This week, a major firm announced plans to lay off its technical analysts. On CNBC, Art Cashin referred to "cocktail-napkin technical analysts."
Who can blame them after watching trading patterns the last few years? During periods over the last three years, technical analysts themselves might have termed technical analysis for the birds. Perhaps they might have even employed stronger language to express the same sentiment. Supposedly reliable formations proved anything but reliable.
Daily Chart of the OEX, 2003:
Daily OEX Chart, 2005:
Thirty-Minute Chart of the NDX, September 2004
The three charts above exemplify situations in which prices broke in a direction counter to that predicted by the formation. Why bother with technical analysis? Why not rely solely on fundamental analysis?
There's the obvious reason. Despite the impression given by its failures, technical analysis often does work.
Fifteen-Minute Chart of G:
Thirty-Minute Chart of the TRAN
Another obvious point exists. No formation proves 100 percent reliable, and we should expect failures. Market guru Pring deems head-and-shoulders pattern one of the most reliable of all chart formations, but he cautions that a neckline break must be decisive if the formation is considered confirmed. He mentions cases of H&S failures, in which the neckline is never breached or breached only briefly before a reversal back through the neckline. Such H&S failures often result in strong rallies, but Pring prefaces even this outcome with the modifier "usually." Perhaps, as we've educated ourselves on different aspects of technical analysis, learning to recognize chart patterns and formations, we've set our expectations too high. Just because we recognize a pattern doesn't mean we should forget to apply the word "potential" to the outcome.
Perhaps. But you'll still have difficulty convincing those who traded through the spring of 2003 or the choppy pullback in the first quarter of 2004 that their expectations were too high. During the spring of 2003, bearish chart developments most often resolved to the upside even when volume considerations, bearish divergences and other signals corroborated the bearishness of the formations. During that period, "faith" trading, trading when play participants had faith that the markets would move higher even in the face of formations opposing their views, appeared to be as good a tactic as studying technical analysis.
That wasn't true in the directionless first quarter of 2004, however. Neither faith traders nor technical traders fared particularly well. Choppy markets chopped both types into uniform small bits. Setups often saw confirmation in the expected direction but failed to follow through and soon reversed. During that period, battling bearish and bullish formations could be discovered, with biased bulls and bears both finding plenty of evidence to support a trade their preferred direction, seducing the unwary into plays doomed to see a quick reversal.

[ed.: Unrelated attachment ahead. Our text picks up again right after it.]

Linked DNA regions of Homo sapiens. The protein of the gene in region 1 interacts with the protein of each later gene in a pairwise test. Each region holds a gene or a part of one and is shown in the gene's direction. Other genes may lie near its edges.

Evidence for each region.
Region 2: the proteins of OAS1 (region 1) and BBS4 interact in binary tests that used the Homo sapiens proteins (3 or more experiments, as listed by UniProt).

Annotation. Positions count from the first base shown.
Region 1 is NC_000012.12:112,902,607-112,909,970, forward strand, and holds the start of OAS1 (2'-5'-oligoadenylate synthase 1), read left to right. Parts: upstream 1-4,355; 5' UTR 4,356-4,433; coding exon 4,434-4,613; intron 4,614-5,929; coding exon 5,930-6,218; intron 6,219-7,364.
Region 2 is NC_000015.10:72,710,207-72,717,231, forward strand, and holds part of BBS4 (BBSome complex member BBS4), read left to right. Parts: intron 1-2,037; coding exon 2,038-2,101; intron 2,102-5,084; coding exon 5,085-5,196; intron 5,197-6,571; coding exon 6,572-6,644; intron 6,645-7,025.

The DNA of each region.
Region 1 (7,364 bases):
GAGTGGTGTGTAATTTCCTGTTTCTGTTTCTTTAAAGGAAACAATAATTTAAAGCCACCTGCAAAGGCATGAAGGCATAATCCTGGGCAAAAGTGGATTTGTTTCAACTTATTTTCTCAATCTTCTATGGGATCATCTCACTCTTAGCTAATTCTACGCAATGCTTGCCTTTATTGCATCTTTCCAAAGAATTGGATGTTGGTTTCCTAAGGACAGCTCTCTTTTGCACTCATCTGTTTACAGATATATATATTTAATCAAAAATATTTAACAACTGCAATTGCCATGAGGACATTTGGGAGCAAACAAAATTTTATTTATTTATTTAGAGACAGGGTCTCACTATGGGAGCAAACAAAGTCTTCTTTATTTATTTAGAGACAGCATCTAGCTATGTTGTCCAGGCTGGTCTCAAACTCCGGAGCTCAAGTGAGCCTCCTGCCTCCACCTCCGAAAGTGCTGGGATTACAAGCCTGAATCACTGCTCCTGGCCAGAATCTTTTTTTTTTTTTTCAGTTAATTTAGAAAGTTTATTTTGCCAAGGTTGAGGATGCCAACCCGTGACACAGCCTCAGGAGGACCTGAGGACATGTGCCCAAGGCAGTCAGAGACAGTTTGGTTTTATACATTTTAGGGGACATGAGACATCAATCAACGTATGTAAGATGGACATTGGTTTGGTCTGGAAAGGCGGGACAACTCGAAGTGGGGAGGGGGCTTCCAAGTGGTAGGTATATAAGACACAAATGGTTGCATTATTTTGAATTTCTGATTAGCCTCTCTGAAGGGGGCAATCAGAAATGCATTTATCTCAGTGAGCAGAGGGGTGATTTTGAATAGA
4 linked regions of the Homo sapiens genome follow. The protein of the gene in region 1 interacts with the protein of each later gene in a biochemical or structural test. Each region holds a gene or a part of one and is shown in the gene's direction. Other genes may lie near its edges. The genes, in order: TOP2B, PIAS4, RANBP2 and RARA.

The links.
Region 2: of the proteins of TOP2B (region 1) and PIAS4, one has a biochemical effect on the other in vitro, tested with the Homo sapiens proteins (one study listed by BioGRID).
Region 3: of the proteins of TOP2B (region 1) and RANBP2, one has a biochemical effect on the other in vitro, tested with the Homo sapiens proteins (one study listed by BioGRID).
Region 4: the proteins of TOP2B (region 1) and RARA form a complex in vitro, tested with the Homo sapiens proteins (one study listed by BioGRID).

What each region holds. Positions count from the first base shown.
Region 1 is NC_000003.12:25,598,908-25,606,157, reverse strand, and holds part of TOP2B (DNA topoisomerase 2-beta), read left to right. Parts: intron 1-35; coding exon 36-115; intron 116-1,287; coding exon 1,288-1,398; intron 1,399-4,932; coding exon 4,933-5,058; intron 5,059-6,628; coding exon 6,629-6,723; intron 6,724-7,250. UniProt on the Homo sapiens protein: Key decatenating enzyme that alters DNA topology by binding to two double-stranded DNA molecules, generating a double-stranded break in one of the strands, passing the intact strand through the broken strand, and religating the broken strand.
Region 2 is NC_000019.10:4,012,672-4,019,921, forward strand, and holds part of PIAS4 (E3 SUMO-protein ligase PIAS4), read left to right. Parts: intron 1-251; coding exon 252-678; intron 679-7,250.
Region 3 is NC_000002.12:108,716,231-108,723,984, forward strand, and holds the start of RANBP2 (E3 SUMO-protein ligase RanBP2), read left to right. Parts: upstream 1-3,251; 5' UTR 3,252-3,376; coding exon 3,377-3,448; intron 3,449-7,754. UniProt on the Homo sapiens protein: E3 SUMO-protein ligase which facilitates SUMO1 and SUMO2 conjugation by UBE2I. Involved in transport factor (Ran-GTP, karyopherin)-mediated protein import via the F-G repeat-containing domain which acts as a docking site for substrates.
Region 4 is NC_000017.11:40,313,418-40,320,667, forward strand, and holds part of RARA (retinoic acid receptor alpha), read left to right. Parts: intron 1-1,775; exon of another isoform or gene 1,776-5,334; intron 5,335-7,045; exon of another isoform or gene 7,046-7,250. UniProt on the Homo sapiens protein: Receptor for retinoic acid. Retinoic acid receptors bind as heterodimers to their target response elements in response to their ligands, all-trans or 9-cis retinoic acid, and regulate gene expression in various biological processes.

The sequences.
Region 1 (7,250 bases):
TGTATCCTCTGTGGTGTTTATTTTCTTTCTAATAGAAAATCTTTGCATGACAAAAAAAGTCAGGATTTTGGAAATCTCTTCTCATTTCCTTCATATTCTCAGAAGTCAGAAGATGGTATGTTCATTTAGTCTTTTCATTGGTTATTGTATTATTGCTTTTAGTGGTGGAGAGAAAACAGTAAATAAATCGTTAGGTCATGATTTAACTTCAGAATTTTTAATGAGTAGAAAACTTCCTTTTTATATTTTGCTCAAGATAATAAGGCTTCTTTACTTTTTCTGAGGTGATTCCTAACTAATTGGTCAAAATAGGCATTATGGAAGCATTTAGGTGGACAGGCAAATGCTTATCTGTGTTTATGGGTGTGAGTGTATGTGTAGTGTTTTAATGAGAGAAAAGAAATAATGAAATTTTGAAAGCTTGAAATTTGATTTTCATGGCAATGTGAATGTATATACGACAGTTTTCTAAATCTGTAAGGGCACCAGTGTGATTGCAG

So what's to be concluded? Sometimes technical analysis works and sometimes it doesn't? That's one conclusion, but a technical analyst could also argue that as much is to be learned from technical analysis failures as from setups that work well. Go back to Pring's example of a failed H&S pattern. One can be found on the SMH's 30-minute chart.
Annotated 30-Minute Chart of the SMH:
Given the fact that failures remain inevitable, no matter how good the setup, this one worked just as would be expected, with an explosive gain. Bears were alerted that bullish fervor remained strong enough to absorb supply. The get-in and get-out points provided were clear-cut. Technical analysis did in fact work.
It did in the spring of 2003, too. Repeated instances of failed bearish formations alerted bears that markets had an underpinning that was not going to let markets decline. Technical analysis worked during that choppy period in early 2004, too, at least as long as traders heeded the signals given and did not insist on always being in the market.
Annotated 15-Minute Chart of the SMH, January, 2003:
Formations broke apart before completing. Regular H&S's and inverse ones formed side by side. While none of these formations performed as might be expected, the accumulated evidence from their failures demonstrated the disorganization in the markets. Technical analysis worked. While it might have been possible to enter at least one profitable trade here, the accumulated evidence warned traders to beware the choppy conditions. Experienced traders would have known to step aside until a clearer pattern asserted itself. Until technical analysis worked in the expected way.
Whether in the expected way or not, technical analysis does work and serve as a beneficial adjunct to fundamental analysis. Sometimes technical analysis reveals a disorganization or something unexpected occurring, warning traders to step aside. Sometimes formations set up just as expected, confirm in the direction expected, and meet the expected targets. Technical analysis is for the birds: wise birds better known as owls.